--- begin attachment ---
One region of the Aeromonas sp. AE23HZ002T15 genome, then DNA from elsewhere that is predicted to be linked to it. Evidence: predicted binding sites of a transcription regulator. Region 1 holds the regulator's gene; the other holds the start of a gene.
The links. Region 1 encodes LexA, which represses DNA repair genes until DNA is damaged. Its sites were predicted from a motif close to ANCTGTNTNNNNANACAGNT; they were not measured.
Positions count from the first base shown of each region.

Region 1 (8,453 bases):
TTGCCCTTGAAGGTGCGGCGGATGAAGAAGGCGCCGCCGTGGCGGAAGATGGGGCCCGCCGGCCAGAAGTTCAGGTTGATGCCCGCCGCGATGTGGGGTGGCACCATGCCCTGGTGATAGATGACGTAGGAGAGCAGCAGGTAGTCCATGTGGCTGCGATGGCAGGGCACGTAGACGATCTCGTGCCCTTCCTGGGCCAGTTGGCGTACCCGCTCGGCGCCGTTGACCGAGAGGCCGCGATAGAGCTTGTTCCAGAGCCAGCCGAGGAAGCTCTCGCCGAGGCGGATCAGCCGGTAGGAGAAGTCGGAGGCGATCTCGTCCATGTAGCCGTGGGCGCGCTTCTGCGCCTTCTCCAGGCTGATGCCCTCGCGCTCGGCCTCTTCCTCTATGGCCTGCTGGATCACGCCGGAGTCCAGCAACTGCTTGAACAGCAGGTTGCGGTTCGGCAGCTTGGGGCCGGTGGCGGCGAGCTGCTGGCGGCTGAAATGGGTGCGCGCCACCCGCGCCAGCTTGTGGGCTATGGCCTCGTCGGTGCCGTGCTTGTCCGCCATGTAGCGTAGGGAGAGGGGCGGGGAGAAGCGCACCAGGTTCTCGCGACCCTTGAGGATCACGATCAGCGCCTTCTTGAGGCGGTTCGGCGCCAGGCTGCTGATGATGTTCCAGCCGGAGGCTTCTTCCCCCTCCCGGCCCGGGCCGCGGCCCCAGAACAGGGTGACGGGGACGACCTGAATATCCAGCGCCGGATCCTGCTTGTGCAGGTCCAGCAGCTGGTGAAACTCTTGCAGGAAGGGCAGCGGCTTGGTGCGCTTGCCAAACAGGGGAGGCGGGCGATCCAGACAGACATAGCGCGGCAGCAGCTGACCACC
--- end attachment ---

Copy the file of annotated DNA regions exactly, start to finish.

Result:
One region of the Aeromonas sp. AE23HZ002T15 genome, then DNA from elsewhere that is predicted to be linked to it. Evidence: predicted binding sites of a transcription regulator. Region 1 holds the regulator's gene; the other holds the start of a gene.
The links. Region 1 encodes LexA, which represses DNA repair genes until DNA is damaged. Its sites were predicted from a motif close to ANCTGTNTNNNNANACAGNT; they were not measured.
Positions count from the first base shown of each region.

Region 1 (8,453 bases):
TTGCCCTTGAAGGTGCGGCGGATGAAGAAGGCGCCGCCGTGGCGGAAGATGGGGCCCGCCGGCCAGAAGTTCAGGTTGATGCCCGCCGCGATGTGGGGTGGCACCATGCCCTGGTGATAGATGACGTAGGAGAGCAGCAGGTAGTCCATGTGGCTGCGATGGCAGGGCACGTAGACGATCTCGTGCCCTTCCTGGGCCAGTTGGCGTACCCGCTCGGCGCCGTTGACCGAGAGGCCGCGATAGAGCTTGTTCCAGAGCCAGCCGAGGAAGCTCTCGCCGAGGCGGATCAGCCGGTAGGAGAAGTCGGAGGCGATCTCGTCCATGTAGCCGTGGGCGCGCTTCTGCGCCTTCTCCAGGCTGATGCCCTCGCGCTCGGCCTCTTCCTCTATGGCCTGCTGGATCACGCCGGAGTCCAGCAACTGCTTGAACAGCAGGTTGCGGTTCGGCAGCTTGGGGCCGGTGGCGGCGAGCTGCTGGCGGCTGAAATGGGTGCGCGCCACCCGCGCCAGCTTGTGGGCTATGGCCTCGTCGGTGCCGTGCTTGTCCGCCATGTAGCGTAGGGAGAGGGGCGGGGAGAAGCGCACCAGGTTCTCGCGACCCTTGAGGATCACGATCAGCGCCTTCTTGAGGCGGTTCGGCGCCAGGCTGCTGATGATGTTCCAGCCGGAGGCTTCTTCCCCCTCCCGGCCCGGGCCGCGGCCCCAGAACAGGGTGACGGGGACGACCTGAATATCCAGCGCCGGATCCTGCTTGTGCAGGTCCAGCAGCTGGTGAAACTCTTGCAGGAAGGGCAGCGGCTTGGTGCGCTTGCCAAACAGGGGAGGCGGGCGATCCAGACAGACATAGCGCGGCAGCAGCTGACCACC